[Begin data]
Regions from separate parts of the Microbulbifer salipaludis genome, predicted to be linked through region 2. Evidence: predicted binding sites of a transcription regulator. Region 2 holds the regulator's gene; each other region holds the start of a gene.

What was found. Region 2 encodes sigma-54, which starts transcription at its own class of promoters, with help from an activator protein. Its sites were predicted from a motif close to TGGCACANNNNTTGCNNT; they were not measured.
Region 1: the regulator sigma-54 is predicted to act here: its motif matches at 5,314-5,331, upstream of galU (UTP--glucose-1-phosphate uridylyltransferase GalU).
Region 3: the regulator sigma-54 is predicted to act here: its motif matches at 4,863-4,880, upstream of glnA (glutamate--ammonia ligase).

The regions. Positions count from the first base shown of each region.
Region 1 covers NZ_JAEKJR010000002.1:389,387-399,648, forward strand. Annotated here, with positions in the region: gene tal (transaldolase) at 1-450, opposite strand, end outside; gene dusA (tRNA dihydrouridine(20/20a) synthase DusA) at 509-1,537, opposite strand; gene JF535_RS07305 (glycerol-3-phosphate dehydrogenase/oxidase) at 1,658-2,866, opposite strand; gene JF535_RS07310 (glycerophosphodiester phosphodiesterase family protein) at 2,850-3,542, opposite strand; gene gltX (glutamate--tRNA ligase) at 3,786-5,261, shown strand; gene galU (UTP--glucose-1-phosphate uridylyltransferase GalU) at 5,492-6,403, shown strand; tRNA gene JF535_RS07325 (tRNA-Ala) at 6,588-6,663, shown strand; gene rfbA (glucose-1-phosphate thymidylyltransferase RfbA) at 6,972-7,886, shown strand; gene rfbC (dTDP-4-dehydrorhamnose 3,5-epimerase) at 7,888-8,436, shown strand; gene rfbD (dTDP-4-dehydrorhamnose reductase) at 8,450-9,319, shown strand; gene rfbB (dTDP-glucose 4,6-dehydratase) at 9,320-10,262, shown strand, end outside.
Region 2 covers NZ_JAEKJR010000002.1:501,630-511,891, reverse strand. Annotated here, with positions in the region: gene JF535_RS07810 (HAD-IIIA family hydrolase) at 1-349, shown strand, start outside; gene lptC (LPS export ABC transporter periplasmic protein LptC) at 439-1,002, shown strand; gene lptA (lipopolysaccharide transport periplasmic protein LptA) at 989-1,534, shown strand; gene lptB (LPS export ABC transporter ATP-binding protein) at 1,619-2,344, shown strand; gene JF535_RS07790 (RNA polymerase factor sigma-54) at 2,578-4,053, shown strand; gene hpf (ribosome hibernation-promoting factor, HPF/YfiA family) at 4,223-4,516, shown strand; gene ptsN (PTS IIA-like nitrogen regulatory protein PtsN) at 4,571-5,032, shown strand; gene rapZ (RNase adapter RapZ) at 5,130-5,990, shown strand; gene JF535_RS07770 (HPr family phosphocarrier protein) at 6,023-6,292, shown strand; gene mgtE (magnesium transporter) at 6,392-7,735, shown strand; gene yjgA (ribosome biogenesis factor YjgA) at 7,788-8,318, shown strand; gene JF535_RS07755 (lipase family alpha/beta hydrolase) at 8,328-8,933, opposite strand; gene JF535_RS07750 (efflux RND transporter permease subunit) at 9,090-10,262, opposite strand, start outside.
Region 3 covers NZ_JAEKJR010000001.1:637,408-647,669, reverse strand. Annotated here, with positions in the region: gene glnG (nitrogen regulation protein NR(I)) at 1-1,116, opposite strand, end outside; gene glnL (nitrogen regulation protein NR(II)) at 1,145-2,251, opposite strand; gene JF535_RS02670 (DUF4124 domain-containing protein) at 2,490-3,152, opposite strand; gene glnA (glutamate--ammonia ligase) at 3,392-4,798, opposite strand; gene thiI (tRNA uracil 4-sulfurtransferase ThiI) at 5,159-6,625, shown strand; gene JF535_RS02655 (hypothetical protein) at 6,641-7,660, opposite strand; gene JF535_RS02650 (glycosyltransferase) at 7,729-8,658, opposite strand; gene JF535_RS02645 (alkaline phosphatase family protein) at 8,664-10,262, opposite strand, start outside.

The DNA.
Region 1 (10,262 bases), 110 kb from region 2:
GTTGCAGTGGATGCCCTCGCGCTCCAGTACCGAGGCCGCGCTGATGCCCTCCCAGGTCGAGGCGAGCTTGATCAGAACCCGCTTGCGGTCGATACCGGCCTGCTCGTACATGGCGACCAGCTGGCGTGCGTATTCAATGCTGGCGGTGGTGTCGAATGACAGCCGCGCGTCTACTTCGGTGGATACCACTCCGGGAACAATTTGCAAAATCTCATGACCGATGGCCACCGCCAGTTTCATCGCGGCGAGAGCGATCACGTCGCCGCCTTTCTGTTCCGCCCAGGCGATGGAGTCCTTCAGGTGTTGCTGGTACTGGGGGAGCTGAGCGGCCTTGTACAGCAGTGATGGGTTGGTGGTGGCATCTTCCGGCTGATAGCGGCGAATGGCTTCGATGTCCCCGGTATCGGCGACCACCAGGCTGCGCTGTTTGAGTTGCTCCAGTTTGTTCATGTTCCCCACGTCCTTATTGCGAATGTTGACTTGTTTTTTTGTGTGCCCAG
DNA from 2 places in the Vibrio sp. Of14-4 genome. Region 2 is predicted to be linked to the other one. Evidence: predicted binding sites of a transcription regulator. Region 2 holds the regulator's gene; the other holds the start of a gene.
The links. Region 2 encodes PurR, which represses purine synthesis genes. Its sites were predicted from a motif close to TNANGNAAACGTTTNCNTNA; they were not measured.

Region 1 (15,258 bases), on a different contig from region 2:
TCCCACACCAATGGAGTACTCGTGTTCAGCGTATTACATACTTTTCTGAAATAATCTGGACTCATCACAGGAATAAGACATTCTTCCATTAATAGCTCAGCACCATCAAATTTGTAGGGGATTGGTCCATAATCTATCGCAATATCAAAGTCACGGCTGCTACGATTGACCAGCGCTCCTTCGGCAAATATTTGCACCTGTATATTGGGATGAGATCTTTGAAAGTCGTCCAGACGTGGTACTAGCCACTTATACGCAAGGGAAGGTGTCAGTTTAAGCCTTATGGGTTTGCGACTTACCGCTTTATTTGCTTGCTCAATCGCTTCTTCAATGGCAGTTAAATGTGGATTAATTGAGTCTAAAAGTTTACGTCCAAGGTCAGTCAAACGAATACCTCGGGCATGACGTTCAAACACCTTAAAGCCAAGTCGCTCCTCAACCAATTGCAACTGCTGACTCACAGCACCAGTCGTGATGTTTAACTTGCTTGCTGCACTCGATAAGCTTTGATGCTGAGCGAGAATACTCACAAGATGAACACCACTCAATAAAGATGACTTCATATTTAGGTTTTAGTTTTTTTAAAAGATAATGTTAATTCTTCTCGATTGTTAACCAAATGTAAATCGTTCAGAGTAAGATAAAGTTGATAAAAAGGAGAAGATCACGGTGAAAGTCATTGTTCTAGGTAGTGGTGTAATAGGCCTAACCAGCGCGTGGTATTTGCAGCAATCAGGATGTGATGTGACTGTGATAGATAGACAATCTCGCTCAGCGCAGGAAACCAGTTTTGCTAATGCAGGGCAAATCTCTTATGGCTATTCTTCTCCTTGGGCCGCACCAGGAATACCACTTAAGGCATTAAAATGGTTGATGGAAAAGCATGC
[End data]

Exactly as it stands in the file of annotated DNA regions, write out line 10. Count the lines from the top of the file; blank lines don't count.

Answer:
Region 1 (10,262 bases), 110 kb from region 2: